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Hello I am new to this forum and I really need your help! This is not your typical Linux query but I really need help from someone with more Linux ...
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  1. #1
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    Recovery Partition Access / Dual Boot Linux & Windows


    Hello
    I am new to this forum and I really need your help! This is not your typical Linux query but I really need help from someone with more Linux experience than I have. I hope that someone will find this problem interestingly enough to help me out or at least take pity on me. My first couple attempts at loading Ubuntu on a two drive notebook ended badly. The Ubuntu install overwrote the Bootmgr file and left Windows in operable. I was trying load Ubuntu so that I could get back to learning Linux. I need to get proficient in Linux and in Windows for some upcoming certification exams. This issue just got even more complicated due to hardware problem with my new Notebook, see description below.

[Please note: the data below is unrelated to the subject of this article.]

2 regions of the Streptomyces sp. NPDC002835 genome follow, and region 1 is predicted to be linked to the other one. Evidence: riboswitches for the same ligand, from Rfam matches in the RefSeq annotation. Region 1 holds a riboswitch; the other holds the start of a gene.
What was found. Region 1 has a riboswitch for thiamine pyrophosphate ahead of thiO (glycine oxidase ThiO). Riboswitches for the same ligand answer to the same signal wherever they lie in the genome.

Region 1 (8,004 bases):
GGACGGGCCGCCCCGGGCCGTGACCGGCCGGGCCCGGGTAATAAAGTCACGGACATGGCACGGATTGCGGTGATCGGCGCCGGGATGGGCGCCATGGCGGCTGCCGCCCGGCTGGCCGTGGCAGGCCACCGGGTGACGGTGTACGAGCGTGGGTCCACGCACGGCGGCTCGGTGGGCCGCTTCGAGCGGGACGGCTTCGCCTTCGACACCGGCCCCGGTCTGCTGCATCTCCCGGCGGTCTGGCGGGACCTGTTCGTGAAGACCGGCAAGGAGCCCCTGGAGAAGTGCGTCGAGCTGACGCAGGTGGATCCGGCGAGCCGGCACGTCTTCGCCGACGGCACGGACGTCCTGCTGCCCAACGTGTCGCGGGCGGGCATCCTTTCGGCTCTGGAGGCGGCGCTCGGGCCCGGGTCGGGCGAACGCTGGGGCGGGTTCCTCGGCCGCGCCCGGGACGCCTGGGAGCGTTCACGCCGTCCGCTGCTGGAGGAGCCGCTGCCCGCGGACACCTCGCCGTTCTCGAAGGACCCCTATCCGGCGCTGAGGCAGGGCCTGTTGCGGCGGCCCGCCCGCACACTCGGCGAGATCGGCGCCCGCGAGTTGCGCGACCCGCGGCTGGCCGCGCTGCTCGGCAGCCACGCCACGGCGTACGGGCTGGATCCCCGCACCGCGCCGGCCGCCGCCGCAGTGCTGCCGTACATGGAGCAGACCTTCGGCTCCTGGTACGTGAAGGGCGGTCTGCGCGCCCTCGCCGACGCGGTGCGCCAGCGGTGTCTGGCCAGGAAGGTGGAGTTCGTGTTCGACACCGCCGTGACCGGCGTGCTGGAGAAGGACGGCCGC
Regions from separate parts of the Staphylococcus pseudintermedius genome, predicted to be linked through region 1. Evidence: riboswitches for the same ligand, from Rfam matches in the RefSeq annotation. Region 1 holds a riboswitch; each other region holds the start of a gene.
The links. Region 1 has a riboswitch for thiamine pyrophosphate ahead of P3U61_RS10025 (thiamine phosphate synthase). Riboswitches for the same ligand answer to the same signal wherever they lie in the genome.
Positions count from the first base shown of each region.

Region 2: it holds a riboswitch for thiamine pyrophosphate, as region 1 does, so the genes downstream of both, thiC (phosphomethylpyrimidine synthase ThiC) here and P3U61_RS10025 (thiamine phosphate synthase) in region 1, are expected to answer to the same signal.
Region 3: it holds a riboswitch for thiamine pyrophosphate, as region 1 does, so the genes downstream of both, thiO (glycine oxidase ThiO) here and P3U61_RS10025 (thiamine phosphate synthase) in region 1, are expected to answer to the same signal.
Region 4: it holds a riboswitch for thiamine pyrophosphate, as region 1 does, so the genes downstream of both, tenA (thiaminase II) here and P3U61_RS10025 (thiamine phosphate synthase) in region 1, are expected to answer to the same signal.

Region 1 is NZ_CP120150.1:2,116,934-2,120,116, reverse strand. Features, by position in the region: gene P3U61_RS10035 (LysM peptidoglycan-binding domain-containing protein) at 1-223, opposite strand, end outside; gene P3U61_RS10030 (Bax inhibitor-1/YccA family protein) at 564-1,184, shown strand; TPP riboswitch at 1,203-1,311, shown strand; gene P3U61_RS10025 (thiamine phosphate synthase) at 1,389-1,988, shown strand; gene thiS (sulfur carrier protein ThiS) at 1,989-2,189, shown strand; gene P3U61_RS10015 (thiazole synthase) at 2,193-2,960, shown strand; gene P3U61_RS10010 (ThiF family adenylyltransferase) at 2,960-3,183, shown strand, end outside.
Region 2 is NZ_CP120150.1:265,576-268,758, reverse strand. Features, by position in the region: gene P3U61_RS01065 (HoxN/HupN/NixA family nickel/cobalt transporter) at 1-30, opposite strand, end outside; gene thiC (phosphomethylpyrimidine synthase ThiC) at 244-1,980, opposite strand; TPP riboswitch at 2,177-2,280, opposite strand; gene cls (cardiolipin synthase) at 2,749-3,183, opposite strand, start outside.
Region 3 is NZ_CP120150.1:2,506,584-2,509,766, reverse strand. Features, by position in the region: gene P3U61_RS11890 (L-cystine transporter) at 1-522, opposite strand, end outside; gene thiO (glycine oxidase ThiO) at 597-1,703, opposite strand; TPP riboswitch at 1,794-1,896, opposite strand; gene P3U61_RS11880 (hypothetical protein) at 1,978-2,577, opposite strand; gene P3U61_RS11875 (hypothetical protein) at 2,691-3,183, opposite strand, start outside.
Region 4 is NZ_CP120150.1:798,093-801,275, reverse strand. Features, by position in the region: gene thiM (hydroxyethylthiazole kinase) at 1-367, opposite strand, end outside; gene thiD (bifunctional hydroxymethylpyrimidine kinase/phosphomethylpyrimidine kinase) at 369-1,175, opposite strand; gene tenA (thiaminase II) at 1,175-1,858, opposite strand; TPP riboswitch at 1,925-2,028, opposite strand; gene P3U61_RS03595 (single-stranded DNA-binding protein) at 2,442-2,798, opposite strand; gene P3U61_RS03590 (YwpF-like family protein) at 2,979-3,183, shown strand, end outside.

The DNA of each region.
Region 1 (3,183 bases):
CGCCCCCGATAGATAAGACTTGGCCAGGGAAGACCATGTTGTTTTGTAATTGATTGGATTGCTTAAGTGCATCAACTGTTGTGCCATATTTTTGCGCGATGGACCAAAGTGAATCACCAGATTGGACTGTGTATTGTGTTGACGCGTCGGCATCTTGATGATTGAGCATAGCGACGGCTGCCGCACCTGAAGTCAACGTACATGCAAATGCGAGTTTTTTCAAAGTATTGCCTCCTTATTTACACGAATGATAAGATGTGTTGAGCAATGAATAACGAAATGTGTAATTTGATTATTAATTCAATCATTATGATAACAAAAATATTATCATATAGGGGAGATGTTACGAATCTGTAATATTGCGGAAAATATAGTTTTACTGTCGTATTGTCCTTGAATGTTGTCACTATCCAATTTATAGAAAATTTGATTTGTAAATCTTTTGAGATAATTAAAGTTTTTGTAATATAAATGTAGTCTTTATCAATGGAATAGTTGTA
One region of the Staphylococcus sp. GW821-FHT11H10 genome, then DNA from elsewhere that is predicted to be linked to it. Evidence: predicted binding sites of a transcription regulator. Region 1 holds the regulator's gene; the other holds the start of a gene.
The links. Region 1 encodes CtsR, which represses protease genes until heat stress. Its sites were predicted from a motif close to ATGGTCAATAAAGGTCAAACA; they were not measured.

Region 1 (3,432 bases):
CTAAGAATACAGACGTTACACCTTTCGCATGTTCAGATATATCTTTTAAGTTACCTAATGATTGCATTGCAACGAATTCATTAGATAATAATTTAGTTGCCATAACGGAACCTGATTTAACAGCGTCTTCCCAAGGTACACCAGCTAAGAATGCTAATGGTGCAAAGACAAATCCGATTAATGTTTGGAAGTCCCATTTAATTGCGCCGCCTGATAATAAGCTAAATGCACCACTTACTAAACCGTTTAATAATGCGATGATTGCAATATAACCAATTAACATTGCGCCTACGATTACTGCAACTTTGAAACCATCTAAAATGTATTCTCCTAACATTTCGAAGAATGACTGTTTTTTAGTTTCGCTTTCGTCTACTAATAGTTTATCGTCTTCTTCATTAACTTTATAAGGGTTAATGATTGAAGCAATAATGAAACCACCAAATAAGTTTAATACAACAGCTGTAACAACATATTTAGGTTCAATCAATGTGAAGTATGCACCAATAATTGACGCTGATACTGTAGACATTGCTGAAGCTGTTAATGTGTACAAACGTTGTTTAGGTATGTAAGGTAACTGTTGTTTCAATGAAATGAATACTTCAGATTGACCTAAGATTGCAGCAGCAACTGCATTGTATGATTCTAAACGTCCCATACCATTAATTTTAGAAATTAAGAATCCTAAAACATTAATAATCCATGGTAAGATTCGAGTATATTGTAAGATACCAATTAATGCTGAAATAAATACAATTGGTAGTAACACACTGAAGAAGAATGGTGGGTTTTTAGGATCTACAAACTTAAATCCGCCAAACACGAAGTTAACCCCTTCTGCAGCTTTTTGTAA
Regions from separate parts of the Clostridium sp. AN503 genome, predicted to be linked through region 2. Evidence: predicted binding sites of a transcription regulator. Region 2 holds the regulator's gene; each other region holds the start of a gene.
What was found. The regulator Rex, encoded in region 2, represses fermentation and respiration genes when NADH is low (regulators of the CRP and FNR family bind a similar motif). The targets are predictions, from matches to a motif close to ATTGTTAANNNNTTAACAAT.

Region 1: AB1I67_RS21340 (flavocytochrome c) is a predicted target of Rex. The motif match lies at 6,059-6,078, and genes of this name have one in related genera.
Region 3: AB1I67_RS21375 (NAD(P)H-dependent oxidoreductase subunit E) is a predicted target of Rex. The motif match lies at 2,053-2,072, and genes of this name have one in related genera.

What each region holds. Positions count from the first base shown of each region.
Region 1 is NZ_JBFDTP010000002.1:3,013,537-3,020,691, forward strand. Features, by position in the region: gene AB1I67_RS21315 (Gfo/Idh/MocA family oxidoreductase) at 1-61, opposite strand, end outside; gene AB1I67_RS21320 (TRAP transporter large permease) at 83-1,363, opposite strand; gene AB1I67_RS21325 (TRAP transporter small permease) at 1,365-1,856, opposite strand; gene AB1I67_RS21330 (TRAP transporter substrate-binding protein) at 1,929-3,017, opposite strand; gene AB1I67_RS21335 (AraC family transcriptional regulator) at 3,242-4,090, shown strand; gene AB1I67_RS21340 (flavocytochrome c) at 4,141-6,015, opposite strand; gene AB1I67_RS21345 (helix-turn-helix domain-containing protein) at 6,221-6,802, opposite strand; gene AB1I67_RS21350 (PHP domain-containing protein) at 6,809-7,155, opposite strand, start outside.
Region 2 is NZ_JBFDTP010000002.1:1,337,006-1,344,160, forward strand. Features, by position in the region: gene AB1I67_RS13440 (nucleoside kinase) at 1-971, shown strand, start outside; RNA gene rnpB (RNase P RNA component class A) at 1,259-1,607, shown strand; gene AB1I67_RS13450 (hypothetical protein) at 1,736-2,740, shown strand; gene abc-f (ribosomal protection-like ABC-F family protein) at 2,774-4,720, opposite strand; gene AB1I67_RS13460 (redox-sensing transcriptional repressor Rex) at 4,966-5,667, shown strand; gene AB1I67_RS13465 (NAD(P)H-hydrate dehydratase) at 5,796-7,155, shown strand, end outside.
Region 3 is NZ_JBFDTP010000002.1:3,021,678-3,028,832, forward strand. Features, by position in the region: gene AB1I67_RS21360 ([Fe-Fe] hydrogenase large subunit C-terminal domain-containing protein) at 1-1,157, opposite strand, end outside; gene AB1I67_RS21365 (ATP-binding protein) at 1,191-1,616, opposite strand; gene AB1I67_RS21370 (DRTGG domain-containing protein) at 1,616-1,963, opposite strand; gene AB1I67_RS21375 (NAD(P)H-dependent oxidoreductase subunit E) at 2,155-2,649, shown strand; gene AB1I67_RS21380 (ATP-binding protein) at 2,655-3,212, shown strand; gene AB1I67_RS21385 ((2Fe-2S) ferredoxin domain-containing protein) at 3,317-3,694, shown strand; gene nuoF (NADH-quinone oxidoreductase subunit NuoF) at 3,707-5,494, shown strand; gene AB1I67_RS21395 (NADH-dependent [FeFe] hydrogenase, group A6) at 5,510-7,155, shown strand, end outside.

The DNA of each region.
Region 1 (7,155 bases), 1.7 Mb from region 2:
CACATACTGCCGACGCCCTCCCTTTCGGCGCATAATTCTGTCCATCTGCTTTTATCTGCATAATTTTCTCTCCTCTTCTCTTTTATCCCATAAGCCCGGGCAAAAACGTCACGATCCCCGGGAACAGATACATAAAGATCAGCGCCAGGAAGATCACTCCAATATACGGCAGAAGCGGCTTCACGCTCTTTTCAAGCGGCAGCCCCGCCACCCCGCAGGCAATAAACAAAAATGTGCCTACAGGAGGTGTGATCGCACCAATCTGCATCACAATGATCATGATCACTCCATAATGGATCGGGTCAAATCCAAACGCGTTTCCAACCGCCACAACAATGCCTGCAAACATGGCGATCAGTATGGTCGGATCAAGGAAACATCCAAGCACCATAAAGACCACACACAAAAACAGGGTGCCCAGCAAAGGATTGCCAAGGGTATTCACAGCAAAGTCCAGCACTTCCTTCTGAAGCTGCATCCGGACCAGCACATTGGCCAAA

Background - I recently purchased a Toshiba Notebook (NB)and from day one there were problems. The biggest of which was a defective HDD. After spending a lost of time with their Tech support, I realized I was going to have to diagnose he root cause of this problem myself. They were absolutely no help, at all. When I finally confirmed that it was the HDD that was causing the problem and not the Motherboard or the OS I contacted them to arrange to have the unit returned for Warranty Service and then they advised that I would have to pay for the round trip shipping, because they do not pay for it as part of their Warranty Service. I have never had an manufacturer that did not pay for shipping on warranty issues, never. I have only had the NB for about six week, to long to return it to the store. That being said, the HDD has now deteriorated to the point that I need to move everything over to a new HDD. The issue in front of me now is being able to access the "Recovery Partition" on the HDD to that I reinstall Windows. Since Windows 8 (64) came with the NB, otherwise I will have to either pay to have the unit returned to Toshiba for a new HDD and OS and I really hate to pay them any more than I already have.